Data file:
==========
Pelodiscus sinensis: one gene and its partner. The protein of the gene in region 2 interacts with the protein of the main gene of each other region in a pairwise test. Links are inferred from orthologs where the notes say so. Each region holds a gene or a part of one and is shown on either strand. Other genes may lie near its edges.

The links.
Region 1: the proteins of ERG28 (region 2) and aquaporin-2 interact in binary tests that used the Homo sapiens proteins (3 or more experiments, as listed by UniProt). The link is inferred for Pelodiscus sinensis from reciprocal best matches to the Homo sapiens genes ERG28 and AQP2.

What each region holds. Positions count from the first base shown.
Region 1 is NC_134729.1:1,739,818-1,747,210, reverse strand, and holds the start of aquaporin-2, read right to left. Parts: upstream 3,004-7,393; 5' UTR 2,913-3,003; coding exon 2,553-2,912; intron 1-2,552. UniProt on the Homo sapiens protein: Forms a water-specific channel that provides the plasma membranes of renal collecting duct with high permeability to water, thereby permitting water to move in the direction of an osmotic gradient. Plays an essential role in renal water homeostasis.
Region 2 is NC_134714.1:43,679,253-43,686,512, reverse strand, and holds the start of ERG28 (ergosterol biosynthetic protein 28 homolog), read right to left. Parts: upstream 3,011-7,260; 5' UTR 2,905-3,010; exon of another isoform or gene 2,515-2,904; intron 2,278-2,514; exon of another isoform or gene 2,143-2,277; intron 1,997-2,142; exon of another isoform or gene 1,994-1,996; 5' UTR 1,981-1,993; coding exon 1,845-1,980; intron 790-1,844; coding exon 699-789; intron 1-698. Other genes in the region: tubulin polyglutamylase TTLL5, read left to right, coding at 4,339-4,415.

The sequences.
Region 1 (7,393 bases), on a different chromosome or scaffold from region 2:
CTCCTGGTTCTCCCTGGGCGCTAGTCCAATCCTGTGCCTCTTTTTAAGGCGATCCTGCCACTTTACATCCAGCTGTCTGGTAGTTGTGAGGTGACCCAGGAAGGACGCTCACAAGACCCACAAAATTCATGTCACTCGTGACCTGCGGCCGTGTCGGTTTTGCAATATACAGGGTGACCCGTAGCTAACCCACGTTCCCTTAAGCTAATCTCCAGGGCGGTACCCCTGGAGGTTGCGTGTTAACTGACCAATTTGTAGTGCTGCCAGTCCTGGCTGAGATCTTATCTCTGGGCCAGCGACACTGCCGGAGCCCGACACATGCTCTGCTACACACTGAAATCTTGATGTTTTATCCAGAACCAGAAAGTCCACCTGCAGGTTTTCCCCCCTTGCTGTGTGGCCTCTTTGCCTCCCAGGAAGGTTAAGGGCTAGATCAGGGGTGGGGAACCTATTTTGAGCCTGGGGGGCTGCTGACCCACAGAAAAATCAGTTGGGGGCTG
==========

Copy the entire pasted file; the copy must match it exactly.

Pelodiscus sinensis: one gene and its partner. The protein of the gene in region 2 interacts with the protein of the main gene of each other region in a pairwise test. Links are inferred from orthologs where the notes say so. Each region holds a gene or a part of one and is shown on either strand. Other genes may lie near its edges.

The links.
Region 1: the proteins of ERG28 (region 2) and aquaporin-2 interact in binary tests that used the Homo sapiens proteins (3 or more experiments, as listed by UniProt). The link is inferred for Pelodiscus sinensis from reciprocal best matches to the Homo sapiens genes ERG28 and AQP2.

What each region holds. Positions count from the first base shown.
Region 1 is NC_134729.1:1,739,818-1,747,210, reverse strand, and holds the start of aquaporin-2, read right to left. Parts: upstream 3,004-7,393; 5' UTR 2,913-3,003; coding exon 2,553-2,912; intron 1-2,552. UniProt on the Homo sapiens protein: Forms a water-specific channel that provides the plasma membranes of renal collecting duct with high permeability to water, thereby permitting water to move in the direction of an osmotic gradient. Plays an essential role in renal water homeostasis.
Region 2 is NC_134714.1:43,679,253-43,686,512, reverse strand, and holds the start of ERG28 (ergosterol biosynthetic protein 28 homolog), read right to left. Parts: upstream 3,011-7,260; 5' UTR 2,905-3,010; exon of another isoform or gene 2,515-2,904; intron 2,278-2,514; exon of another isoform or gene 2,143-2,277; intron 1,997-2,142; exon of another isoform or gene 1,994-1,996; 5' UTR 1,981-1,993; coding exon 1,845-1,980; intron 790-1,844; coding exon 699-789; intron 1-698. Other genes in the region: tubulin polyglutamylase TTLL5, read left to right, coding at 4,339-4,415.

The sequences.
Region 1 (7,393 bases), on a different chromosome or scaffold from region 2:
CTCCTGGTTCTCCCTGGGCGCTAGTCCAATCCTGTGCCTCTTTTTAAGGCGATCCTGCCACTTTACATCCAGCTGTCTGGTAGTTGTGAGGTGACCCAGGAAGGACGCTCACAAGACCCACAAAATTCATGTCACTCGTGACCTGCGGCCGTGTCGGTTTTGCAATATACAGGGTGACCCGTAGCTAACCCACGTTCCCTTAAGCTAATCTCCAGGGCGGTACCCCTGGAGGTTGCGTGTTAACTGACCAATTTGTAGTGCTGCCAGTCCTGGCTGAGATCTTATCTCTGGGCCAGCGACACTGCCGGAGCCCGACACATGCTCTGCTACACACTGAAATCTTGATGTTTTATCCAGAACCAGAAAGTCCACCTGCAGGTTTTCCCCCCTTGCTGTGTGGCCTCTTTGCCTCCCAGGAAGGTTAAGGGCTAGATCAGGGGTGGGGAACCTATTTTGAGCCTGGGGGGCTGCTGACCCACAGAAAAATCAGTTGGGGGCTG